Careers in startups are generally filled with high levels of risk and unexpected turns.
And New Zealand-based Sam Wong’s career is no different.
Last month, Sam presented to the W21 Student Fellowship cohort, sharing insight from her startup career to date. She imparted on us three pivotal pieces of advice, including that you should never stop learning because this is a driver for progress and innovation.
After obtaining her law degree from UNSW, Sam practiced corporate and litigation law for five years. With plans to move to Paris to practice International Arbitrage, the financial crash of 2008 forced Sam to rethink her career.
It was at this time that she chose to make the bold leap into the tech world.
In the quest to secure a job at a startup, she remembers telling “anybody and everybody” that she would work in any position regardless of pay.
Eventually, her handwork and tenacity paid off, and she was offered multiple jobs in several startups.
Some of these were unpaid and unsuccessful, however, one of them wasn’t. Her luck changed when she landed a job at Surfstich.
Sam’s first piece of advice was, when applying for jobs, you should “default to open".
If she hadn’t posted on Facebook, spoken to so many people and been open about the job application process, it’s unlikely Sam would have gotten the job at Surfstich.
She outlined how each startup’s journey can be placed within one of four quadrants below — here more funding and faster growth can result in a ‘pickier’ attitude to hiring. Sam was careful in detailing that ‘picky’ meant hiring someone who best fit the role advertised.
When applying, adequate research into each company can reveal its position on the graph and possibly divulge how ‘easy’ it may be to get a job there. Startups are often scared of “bad hires”, and it can slow down progress, costing them in time.
As an inexperienced university student, constant rejections are incredibly disheartening. But Sam’s advice hinted to me that I may just be looking in the wrong place.
In true startup style, Sam’s journey with Surfstich was filled with hard work and an intense drive to learn. Sam’s second piece of advice highlighted the importance of “say[ing] yes to things you’re unqualified for” and backing yourself to learn quickly on the job.
As mentioned (and lived) by Sam, when applying for a startup role, you should never disqualify yourself from a role because of your supposed professional inexperience and shortcomings. In early-stage startups, job titles are never as explicit as in more established companies, forcing founders and initial employees to take on much more than the initial job description.
However challenging it may be, the most invaluable asset to a startup is an individual who is able to contribute beyond their job description.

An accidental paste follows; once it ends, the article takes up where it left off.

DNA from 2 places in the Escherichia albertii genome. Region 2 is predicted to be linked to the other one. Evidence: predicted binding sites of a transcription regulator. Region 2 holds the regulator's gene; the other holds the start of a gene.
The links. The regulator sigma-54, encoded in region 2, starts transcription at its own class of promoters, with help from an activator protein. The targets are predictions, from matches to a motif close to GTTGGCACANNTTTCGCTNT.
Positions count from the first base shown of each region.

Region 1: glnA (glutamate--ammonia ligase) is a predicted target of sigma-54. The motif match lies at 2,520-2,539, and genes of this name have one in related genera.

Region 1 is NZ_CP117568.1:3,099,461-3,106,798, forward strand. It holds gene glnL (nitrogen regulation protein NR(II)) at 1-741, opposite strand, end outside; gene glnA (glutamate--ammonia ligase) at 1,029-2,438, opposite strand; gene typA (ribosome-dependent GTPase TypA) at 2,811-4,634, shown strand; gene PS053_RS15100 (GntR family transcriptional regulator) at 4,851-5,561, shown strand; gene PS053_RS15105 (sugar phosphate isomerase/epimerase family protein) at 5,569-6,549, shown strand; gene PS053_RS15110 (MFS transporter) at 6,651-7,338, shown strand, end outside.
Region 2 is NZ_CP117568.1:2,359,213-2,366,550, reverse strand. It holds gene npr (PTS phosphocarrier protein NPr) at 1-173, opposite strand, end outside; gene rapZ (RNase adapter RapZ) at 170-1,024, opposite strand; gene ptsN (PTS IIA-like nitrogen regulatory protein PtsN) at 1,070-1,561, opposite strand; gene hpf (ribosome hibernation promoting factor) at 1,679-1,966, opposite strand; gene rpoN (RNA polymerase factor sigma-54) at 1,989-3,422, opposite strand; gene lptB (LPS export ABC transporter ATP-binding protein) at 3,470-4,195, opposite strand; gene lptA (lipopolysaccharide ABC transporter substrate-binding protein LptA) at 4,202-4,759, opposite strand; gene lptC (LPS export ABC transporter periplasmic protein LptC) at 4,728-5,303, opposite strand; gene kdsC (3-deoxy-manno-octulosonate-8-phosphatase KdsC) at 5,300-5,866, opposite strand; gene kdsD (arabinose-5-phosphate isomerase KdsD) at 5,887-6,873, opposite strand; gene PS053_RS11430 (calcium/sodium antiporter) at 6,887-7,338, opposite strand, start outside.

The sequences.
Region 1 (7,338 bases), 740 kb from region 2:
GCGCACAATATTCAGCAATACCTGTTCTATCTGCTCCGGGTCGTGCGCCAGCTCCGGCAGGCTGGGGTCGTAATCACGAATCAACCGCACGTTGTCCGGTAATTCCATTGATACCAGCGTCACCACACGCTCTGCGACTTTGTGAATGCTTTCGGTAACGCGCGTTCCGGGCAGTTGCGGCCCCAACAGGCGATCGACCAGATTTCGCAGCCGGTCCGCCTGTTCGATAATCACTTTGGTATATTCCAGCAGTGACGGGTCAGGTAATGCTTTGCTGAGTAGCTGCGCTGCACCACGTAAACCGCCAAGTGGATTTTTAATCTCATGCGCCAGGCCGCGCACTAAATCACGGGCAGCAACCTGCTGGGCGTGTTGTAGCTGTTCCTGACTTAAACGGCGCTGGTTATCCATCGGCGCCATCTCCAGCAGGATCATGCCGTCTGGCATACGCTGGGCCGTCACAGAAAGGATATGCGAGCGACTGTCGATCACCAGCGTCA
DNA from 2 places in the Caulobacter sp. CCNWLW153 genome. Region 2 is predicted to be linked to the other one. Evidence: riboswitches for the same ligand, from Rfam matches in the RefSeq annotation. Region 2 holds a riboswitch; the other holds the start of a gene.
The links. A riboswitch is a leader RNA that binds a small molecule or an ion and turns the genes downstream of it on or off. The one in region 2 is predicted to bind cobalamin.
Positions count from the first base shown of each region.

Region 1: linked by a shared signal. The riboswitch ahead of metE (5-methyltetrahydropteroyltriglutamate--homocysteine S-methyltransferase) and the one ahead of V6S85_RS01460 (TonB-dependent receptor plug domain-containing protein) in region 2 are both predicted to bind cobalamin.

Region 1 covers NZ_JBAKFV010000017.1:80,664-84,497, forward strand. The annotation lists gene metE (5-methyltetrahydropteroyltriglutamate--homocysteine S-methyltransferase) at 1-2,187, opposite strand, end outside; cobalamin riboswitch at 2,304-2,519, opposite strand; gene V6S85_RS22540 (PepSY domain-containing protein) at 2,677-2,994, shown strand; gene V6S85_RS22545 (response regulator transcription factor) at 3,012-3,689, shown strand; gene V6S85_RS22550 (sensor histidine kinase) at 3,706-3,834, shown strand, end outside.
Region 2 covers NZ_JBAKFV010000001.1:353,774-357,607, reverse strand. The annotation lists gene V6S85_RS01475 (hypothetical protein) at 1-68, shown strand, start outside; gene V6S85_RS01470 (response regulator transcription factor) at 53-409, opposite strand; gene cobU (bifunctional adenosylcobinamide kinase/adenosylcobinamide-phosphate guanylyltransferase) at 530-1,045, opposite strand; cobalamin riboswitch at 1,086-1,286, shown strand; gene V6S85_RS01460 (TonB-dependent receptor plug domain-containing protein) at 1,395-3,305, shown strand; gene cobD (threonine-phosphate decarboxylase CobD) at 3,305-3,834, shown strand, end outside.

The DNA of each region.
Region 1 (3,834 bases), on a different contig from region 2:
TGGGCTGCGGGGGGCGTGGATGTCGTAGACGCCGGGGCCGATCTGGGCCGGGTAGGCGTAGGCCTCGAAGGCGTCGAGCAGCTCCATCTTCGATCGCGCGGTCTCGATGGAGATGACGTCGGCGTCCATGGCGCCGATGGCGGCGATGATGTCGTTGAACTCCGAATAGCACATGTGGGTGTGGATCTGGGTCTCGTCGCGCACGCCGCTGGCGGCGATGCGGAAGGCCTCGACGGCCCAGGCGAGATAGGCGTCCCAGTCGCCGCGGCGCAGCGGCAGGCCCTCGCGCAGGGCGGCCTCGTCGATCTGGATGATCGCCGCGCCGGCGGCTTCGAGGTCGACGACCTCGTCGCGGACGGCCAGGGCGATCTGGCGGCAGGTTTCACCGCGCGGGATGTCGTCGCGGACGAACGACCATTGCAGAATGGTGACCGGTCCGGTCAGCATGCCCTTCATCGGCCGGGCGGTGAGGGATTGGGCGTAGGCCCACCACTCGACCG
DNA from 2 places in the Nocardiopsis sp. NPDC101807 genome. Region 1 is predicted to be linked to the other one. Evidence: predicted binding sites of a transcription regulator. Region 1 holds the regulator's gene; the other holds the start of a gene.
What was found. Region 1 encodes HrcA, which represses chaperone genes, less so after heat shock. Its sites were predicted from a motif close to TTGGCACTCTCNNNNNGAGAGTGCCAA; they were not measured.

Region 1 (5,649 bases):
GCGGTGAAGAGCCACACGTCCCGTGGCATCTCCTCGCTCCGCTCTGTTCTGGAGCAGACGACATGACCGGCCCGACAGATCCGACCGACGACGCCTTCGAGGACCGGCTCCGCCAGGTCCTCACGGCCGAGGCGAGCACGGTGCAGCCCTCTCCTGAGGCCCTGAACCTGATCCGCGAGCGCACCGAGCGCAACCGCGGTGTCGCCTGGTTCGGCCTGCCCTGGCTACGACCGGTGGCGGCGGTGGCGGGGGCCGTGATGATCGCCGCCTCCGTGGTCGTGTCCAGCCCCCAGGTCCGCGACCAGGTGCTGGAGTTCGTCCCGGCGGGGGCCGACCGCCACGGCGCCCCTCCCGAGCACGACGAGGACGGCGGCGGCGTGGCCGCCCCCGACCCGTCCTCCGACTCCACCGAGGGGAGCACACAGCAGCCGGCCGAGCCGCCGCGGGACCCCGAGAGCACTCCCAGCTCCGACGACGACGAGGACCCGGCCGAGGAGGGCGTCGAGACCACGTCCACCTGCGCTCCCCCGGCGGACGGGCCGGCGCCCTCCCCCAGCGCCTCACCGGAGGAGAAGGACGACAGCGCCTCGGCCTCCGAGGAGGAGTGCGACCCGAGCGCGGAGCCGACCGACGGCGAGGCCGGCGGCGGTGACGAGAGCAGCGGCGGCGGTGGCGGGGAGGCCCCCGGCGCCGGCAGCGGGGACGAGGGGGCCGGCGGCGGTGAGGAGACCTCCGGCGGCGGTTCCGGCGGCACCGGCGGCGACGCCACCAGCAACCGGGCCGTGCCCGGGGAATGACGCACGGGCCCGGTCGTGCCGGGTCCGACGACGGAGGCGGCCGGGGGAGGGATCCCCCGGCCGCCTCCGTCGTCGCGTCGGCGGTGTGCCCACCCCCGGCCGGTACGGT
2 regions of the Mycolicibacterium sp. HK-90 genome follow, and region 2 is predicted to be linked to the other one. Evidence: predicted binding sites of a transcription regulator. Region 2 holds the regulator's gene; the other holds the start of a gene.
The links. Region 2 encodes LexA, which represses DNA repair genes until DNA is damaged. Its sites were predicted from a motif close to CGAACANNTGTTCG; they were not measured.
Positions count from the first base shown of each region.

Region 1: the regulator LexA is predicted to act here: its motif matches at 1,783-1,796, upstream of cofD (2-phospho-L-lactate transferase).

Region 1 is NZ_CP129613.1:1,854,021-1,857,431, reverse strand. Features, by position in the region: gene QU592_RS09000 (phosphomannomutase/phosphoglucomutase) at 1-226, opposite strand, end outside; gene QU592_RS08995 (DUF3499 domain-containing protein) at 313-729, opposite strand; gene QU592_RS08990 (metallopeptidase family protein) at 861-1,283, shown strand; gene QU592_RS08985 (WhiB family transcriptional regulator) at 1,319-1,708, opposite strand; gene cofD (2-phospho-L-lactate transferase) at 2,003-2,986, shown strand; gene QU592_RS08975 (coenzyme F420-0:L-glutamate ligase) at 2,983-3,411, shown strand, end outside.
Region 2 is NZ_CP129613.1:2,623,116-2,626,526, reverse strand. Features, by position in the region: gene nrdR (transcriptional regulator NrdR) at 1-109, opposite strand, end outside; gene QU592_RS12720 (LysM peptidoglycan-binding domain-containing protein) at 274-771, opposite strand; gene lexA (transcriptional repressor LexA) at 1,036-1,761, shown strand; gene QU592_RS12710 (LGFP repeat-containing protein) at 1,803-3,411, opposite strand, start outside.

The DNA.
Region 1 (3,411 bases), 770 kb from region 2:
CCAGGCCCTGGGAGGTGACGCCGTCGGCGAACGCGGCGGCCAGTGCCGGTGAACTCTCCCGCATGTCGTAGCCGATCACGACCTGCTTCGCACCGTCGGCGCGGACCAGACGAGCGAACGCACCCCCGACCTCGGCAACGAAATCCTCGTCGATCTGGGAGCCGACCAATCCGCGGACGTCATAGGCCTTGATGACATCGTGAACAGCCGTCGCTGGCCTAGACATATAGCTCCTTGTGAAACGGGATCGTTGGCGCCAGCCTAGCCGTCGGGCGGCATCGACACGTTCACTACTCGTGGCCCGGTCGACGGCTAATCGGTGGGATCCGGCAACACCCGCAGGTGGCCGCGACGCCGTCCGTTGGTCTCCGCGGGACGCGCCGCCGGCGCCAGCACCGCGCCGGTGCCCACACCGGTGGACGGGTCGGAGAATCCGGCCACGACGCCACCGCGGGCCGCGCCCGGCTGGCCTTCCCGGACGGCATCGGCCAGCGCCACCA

After years of evolving tasks and titles, Sam hit a learning plateau, and what she did in response leads to her third and final piece of advice: “optimise for learning not money”.
This mindset makes learning the priority, rather than aspiring for wealth. This is important because having an money-fuelled ego can cloud the main objective of a startup, whereas a focus on learning can only improve the product.
Sam’s priority of learning led her to apply for the Startmate Accelerator program, during which she started her own legaltech startup called Capacity HQ.
Soon after, Sam joined Startmate, imparting her own pearls of wisdom to following cohorts.
From there, Sam began her journey at Blackbird as Partner, leading investments on countless successful ventures.
The graph above shows a possible projection of “riding the growth” from the infancy of a startup, to days past series A or B. This pathway mirrors a steep learning curve as outlined by Sam, revisiting all three ideas of “optimising for learning”, saying “yes to things you’re unqualified for” and “being default to open”.
Sam’s recount of her journey through law, tech and venture capital, highlights not just the highs that a career in startups can bring, but also the intense lows that one can experience.
When imparting wisdom upon impressionable and eager students, it’s crucial to paint an accurate picture. In this case, Sam Wong did just that. Neither crushing dreams nor providing false hope, her shared experiences produced a sense of reality as well as encouragement and hope.
Chaotic and highly risky, sometimes “you may not have a job in 12-24 months”, but in the startup world, you “own the sense of accomplishment” , building something that can offer real impact to an ever changing world.
In the constantly evolving and increasingly turbulent world of today, the possibility of impacting even a handful of lives is the reason why many of the Student Fellows — including myself — joined Startmate.
Sam’s realistic yet positive recount of her career taught us how to best optimise our time working in startups, with advice applicable beyond our working lives.
Intrigued by the idea of working at a startup after graduation? Eager to connect with like-minded, ambitious students across Australia and New Zealand?Express interest